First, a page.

How “Kata” Modifies The Verb “Work”
Using the understanding that we have just gained, katergazomai could be translated as any of the following:
- work completely
- work thoroughly
- work until the end
- produces in the end
- brings about in the end
To understand this, one can look at all the other places in the New Testament where this Greek word is used. In these verses, take special care to “see” (behind the verse and into the Greek) how kata changes the verb “work” to bring out a nuance of completion or thoroughness to the verse.
Romans 1:27, Romans 2:9, Romans 4:15, Romans 5:3-4, Romans 7:8, Romans 7:13, Romans 7:15, 17, 18b, 20, Romans 15:18, 1 Corinthians 5:3, 2 Corinthians 4:17, 2 Corinthians 5:5, 2 Corinthians 7:10, 11, 2 Corinthians 9:11, 2 Corinthians 12:12, Ephesians 6:13, Philippians 2:12, James 1:3, and 1 Peter 4:3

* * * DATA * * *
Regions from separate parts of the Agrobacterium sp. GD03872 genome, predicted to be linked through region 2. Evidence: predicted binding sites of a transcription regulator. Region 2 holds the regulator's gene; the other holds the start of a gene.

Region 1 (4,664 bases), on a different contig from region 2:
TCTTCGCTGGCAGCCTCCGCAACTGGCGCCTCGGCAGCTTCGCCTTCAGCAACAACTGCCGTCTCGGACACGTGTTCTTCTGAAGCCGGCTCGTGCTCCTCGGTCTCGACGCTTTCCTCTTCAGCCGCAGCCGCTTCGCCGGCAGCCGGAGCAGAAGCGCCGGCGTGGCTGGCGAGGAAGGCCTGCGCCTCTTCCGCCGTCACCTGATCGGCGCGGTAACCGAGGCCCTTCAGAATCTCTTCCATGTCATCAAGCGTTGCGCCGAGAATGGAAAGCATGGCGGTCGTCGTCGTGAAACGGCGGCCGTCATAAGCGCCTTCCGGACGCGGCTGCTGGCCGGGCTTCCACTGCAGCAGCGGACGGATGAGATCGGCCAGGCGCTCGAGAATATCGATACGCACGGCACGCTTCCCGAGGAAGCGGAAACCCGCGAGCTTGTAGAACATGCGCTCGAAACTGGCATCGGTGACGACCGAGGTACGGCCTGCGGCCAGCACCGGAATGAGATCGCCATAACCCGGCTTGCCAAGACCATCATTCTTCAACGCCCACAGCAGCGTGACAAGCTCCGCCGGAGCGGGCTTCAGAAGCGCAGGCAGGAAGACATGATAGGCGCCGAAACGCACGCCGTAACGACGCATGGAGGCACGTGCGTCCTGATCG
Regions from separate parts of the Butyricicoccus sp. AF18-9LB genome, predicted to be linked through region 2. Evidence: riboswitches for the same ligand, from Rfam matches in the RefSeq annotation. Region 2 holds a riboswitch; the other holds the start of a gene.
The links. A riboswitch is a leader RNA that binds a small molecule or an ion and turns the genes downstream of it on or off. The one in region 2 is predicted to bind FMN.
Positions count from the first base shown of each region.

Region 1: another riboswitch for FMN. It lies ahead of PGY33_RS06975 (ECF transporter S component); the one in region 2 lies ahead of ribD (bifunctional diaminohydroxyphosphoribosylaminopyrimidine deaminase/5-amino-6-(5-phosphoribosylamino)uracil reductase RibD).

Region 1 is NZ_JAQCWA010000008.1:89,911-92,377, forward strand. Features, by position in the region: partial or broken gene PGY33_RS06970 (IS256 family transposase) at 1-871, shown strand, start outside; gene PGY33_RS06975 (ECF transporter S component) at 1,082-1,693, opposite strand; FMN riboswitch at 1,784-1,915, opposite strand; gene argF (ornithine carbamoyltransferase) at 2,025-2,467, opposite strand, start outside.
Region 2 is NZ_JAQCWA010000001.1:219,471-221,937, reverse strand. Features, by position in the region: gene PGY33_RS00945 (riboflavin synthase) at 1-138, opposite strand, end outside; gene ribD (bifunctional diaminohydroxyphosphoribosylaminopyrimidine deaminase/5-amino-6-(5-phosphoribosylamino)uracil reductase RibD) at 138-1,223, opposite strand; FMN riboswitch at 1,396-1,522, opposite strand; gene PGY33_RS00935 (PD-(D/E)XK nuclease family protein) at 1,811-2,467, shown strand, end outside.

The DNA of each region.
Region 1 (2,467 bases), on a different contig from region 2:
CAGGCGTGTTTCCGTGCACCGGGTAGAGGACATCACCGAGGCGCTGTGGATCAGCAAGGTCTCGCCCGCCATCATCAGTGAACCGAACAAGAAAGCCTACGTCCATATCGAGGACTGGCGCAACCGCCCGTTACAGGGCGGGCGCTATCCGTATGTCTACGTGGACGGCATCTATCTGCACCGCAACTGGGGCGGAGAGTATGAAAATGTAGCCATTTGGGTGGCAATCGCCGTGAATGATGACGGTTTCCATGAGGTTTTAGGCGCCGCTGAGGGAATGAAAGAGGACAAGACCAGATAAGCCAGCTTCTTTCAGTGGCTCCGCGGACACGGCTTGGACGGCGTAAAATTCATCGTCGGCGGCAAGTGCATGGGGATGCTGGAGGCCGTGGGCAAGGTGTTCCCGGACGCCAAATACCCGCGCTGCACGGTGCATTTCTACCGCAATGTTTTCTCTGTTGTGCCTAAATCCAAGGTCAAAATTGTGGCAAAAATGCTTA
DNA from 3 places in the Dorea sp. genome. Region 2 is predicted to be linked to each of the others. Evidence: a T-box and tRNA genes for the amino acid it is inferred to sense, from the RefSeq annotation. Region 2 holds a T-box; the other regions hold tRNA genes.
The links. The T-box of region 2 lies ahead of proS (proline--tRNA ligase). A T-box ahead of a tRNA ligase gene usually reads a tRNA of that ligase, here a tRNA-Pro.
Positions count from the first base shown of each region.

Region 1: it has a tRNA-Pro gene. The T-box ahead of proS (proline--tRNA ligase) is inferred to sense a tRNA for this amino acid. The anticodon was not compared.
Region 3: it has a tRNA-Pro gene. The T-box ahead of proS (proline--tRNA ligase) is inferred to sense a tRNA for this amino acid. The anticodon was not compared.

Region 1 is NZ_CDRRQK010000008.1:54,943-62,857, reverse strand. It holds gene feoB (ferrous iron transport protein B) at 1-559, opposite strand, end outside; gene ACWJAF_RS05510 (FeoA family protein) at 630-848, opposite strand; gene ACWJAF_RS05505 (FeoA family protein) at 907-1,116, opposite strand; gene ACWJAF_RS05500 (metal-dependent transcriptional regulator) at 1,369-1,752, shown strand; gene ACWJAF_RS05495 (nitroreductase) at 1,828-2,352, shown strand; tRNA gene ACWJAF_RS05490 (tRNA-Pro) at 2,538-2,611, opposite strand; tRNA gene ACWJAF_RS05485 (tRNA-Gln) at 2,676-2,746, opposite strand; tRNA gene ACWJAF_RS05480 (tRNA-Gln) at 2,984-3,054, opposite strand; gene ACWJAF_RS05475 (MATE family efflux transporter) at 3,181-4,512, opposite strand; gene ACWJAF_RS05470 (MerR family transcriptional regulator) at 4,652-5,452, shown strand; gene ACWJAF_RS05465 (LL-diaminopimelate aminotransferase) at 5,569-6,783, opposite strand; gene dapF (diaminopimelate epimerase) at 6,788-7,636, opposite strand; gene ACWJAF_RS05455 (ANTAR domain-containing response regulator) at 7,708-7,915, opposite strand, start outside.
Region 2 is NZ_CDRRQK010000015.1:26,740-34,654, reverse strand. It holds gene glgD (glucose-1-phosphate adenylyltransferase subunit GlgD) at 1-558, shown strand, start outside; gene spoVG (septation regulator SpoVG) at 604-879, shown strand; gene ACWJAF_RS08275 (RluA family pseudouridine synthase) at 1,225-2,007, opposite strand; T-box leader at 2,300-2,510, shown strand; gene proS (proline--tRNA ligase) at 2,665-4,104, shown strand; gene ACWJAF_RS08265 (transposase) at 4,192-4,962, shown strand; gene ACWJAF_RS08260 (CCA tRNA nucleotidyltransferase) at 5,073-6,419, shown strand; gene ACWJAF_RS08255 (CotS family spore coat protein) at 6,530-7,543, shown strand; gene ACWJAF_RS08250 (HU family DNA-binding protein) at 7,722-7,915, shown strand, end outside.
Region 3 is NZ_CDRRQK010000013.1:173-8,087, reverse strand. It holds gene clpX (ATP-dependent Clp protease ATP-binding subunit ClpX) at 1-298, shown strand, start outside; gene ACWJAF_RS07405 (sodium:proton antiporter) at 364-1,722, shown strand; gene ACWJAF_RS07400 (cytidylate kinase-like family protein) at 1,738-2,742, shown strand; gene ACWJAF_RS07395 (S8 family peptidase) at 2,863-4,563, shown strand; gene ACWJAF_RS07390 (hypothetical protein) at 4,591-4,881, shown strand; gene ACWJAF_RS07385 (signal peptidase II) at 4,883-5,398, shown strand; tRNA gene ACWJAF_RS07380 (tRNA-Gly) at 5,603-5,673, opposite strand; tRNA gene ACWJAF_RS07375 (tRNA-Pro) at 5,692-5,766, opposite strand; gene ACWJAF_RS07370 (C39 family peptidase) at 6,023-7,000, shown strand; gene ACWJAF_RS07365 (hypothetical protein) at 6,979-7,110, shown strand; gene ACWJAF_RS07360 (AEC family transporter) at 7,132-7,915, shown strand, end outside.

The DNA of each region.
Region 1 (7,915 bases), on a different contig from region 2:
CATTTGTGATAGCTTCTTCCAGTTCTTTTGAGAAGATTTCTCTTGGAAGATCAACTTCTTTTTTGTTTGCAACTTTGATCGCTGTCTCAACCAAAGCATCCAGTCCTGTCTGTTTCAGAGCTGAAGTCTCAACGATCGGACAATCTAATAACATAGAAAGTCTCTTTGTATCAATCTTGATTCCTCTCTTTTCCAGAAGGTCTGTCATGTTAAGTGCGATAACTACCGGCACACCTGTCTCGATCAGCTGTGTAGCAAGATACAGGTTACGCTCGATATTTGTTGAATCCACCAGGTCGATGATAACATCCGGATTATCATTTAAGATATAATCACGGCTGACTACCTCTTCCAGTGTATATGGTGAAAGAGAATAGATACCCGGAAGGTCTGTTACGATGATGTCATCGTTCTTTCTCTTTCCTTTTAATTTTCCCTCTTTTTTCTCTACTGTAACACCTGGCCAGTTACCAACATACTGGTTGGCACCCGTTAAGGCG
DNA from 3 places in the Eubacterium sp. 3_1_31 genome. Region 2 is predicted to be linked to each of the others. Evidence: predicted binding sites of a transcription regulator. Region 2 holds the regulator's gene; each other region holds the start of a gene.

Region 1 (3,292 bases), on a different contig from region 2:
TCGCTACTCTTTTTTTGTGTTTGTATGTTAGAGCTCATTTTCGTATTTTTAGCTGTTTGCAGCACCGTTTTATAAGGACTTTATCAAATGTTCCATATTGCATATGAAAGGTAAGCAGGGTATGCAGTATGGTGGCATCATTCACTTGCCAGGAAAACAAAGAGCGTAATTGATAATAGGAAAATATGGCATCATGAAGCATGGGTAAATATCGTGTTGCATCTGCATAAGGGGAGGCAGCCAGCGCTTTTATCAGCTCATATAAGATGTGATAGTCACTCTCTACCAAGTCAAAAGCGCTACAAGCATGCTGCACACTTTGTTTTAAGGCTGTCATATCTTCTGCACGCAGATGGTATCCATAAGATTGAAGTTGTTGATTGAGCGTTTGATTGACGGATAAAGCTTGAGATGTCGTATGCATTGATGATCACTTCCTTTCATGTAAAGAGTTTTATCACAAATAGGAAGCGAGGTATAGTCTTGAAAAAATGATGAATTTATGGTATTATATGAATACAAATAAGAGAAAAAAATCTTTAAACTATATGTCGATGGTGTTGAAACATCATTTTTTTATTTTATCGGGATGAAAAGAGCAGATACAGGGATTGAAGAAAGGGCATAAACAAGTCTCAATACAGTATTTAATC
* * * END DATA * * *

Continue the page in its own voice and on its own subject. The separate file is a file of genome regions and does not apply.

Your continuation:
With this information, we will turn in Part 2 to understanding the word “salvation.”
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Robert Treskillard is a Celtic enthusiast who holds a B.A. in Biblical & Theological Studies from Bethel University, Minnesota. He has been crafting stories from his early youth, is a software developer, graphic artist, and sometime bladesmith. He and his wife have three children and are still homeschooling their youngest. They live in the country outside St. Louis, Missouri.
It all began when Robert’s son wanted to learn blacksmithing and sword-making. The two set out to learn the crafts and in the process were told by a relative that they were descended from a Cornish blacksmith. This lit the fire of Robert’s imagination, and so welding his Celtic research to his love of the legends of King Arthur, a book was forged—Merlin’s Blade, book one of The Merlin Spiral, coming April 2013 from Zondervan.